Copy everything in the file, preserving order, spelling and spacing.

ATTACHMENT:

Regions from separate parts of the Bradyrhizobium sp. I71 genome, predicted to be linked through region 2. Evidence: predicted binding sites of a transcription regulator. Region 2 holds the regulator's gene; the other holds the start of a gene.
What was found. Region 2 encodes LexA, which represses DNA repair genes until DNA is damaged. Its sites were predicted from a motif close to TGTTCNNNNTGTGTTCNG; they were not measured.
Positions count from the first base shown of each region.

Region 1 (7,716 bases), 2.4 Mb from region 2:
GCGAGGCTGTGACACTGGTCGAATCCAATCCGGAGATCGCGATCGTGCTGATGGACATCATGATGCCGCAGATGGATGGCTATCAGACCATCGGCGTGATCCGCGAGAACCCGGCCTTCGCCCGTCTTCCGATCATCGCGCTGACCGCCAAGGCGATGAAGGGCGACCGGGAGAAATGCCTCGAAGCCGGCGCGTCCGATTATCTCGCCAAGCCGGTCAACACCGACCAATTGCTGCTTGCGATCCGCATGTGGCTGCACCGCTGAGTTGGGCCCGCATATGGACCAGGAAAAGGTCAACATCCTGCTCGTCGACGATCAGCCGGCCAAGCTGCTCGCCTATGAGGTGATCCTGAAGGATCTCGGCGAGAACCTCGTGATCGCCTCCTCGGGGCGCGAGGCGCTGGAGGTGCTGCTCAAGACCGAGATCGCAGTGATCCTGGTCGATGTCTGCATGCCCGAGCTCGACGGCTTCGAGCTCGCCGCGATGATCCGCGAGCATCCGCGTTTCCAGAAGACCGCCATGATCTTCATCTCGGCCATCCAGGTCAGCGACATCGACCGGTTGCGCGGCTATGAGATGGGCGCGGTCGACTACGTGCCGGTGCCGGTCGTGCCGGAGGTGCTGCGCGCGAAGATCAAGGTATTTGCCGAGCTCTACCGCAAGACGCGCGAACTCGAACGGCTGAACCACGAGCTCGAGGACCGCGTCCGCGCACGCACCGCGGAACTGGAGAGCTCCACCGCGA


Regions from separate parts of the Bradyrhizobium sp. I71 genome, predicted to be linked through region 2. Evidence: predicted binding sites of a transcription regulator. Region 2 holds the regulator's gene; the other holds the start of a gene.
What was found. Region 2 encodes LexA, which represses DNA repair genes until DNA is damaged. Its sites were predicted from a motif close to TGTTCNNNNTGTGTTCNG; they were not measured.
Positions count from the first base shown of each region.

Region 1 (7,716 bases), 2.4 Mb from region 2:
GCGAGGCTGTGACACTGGTCGAATCCAATCCGGAGATCGCGATCGTGCTGATGGACATCATGATGCCGCAGATGGATGGCTATCAGACCATCGGCGTGATCCGCGAGAACCCGGCCTTCGCCCGTCTTCCGATCATCGCGCTGACCGCCAAGGCGATGAAGGGCGACCGGGAGAAATGCCTCGAAGCCGGCGCGTCCGATTATCTCGCCAAGCCGGTCAACACCGACCAATTGCTGCTTGCGATCCGCATGTGGCTGCACCGCTGAGTTGGGCCCGCATATGGACCAGGAAAAGGTCAACATCCTGCTCGTCGACGATCAGCCGGCCAAGCTGCTCGCCTATGAGGTGATCCTGAAGGATCTCGGCGAGAACCTCGTGATCGCCTCCTCGGGGCGCGAGGCGCTGGAGGTGCTGCTCAAGACCGAGATCGCAGTGATCCTGGTCGATGTCTGCATGCCCGAGCTCGACGGCTTCGAGCTCGCCGCGATGATCCGCGAGCATCCGCGTTTCCAGAAGACCGCCATGATCTTCATCTCGGCCATCCAGGTCAGCGACATCGACCGGTTGCGCGGCTATGAGATGGGCGCGGTCGACTACGTGCCGGTGCCGGTCGTGCCGGAGGTGCTGCGCGCGAAGATCAAGGTATTTGCCGAGCTCTACCGCAAGACGCGCGAACTCGAACGGCTGAACCACGAGCTCGAGGACCGCGTCCGCGCACGCACCGCGGAACTGGAGAGCTCCACCGCGA